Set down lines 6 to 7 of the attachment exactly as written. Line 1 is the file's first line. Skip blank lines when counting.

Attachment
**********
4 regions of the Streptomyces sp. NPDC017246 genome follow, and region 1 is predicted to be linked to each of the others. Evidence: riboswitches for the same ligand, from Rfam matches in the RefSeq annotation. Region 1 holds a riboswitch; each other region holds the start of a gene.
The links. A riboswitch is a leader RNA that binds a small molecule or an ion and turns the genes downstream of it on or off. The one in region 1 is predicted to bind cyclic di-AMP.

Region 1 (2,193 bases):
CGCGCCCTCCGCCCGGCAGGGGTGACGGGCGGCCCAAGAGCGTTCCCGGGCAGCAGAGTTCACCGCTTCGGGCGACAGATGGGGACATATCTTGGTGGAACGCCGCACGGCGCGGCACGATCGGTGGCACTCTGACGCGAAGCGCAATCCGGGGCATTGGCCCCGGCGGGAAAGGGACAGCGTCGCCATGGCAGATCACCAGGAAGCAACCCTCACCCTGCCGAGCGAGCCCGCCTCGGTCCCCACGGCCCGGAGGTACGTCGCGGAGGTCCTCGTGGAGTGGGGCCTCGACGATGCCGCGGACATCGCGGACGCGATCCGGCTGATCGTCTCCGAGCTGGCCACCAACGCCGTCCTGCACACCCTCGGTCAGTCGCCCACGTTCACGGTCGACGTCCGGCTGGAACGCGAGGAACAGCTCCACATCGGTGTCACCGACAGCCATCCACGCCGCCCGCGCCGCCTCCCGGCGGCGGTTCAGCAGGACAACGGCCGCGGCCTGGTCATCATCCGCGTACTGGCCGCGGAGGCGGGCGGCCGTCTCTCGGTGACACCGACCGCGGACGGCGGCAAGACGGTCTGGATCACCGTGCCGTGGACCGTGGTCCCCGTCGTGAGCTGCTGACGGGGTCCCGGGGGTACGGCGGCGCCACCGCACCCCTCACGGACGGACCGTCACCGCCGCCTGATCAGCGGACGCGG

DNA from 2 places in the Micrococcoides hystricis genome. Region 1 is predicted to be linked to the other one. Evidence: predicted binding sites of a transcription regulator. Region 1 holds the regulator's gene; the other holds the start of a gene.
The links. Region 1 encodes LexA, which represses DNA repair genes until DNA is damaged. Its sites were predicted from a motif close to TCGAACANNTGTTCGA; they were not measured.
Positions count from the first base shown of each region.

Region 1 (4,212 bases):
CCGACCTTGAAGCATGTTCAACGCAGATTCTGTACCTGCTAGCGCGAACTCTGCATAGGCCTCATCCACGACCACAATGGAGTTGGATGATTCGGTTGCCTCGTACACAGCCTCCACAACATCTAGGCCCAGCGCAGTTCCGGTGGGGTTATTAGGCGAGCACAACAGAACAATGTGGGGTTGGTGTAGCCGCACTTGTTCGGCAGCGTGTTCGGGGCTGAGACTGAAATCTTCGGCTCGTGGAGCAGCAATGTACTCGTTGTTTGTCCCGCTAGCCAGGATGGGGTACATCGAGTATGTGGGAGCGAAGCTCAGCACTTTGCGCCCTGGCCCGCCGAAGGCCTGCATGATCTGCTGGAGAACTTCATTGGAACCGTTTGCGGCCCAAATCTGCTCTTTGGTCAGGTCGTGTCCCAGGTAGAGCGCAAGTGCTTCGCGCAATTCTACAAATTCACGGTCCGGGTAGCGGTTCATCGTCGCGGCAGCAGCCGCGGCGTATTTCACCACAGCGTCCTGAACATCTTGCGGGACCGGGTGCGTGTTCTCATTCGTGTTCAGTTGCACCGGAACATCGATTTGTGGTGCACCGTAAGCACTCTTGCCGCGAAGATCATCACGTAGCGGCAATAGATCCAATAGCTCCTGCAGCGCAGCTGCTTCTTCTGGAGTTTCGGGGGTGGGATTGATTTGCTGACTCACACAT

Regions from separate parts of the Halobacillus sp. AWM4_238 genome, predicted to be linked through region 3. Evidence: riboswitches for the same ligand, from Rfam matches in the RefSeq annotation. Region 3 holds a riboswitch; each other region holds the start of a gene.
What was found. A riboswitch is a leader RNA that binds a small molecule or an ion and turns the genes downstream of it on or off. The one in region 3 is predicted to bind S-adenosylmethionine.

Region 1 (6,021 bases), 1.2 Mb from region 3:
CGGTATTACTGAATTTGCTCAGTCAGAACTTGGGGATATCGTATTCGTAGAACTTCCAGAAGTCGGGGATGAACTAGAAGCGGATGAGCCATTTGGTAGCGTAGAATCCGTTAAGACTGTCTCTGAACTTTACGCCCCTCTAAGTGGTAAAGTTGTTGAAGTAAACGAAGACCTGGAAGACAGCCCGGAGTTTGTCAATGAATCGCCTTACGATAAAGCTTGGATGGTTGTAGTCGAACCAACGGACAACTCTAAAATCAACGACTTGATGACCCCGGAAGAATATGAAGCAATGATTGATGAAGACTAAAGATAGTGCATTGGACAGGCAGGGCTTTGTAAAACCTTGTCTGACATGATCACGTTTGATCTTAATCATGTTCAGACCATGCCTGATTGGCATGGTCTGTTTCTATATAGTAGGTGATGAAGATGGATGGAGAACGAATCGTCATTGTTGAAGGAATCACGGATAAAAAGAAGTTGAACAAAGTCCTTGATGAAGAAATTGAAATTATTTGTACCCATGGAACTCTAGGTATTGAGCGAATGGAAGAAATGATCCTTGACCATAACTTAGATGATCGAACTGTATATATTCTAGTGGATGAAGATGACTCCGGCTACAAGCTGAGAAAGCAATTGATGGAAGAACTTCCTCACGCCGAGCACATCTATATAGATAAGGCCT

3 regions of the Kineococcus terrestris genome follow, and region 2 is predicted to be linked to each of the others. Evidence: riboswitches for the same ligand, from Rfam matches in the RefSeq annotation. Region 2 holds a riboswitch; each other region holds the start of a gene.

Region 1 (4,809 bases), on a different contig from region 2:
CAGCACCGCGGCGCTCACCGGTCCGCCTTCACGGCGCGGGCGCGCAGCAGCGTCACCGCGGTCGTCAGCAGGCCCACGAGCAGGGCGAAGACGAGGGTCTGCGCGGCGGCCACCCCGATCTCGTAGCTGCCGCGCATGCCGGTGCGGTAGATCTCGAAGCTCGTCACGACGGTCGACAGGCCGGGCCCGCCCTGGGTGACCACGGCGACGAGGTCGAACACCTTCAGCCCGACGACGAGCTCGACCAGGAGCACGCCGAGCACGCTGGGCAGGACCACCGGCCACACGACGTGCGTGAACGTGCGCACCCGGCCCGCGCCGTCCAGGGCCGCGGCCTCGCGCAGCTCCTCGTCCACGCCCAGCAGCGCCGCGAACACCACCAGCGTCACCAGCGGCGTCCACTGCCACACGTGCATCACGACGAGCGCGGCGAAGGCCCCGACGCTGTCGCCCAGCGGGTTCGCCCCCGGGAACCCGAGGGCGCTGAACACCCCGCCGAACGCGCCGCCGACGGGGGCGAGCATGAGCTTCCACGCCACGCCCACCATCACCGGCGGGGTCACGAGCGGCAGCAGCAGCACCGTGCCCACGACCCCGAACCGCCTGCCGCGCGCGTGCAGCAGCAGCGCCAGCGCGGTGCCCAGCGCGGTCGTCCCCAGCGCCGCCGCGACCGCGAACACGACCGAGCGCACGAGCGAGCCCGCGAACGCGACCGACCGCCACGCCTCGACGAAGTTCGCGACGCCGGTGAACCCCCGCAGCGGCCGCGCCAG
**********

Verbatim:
The links. Region 1 encodes LexA, which represses DNA repair genes until DNA is damaged. Its sites were predicted from a motif close to TCGAACANNTGTTCGA; they were not measured.
Positions count from the first base shown of each region.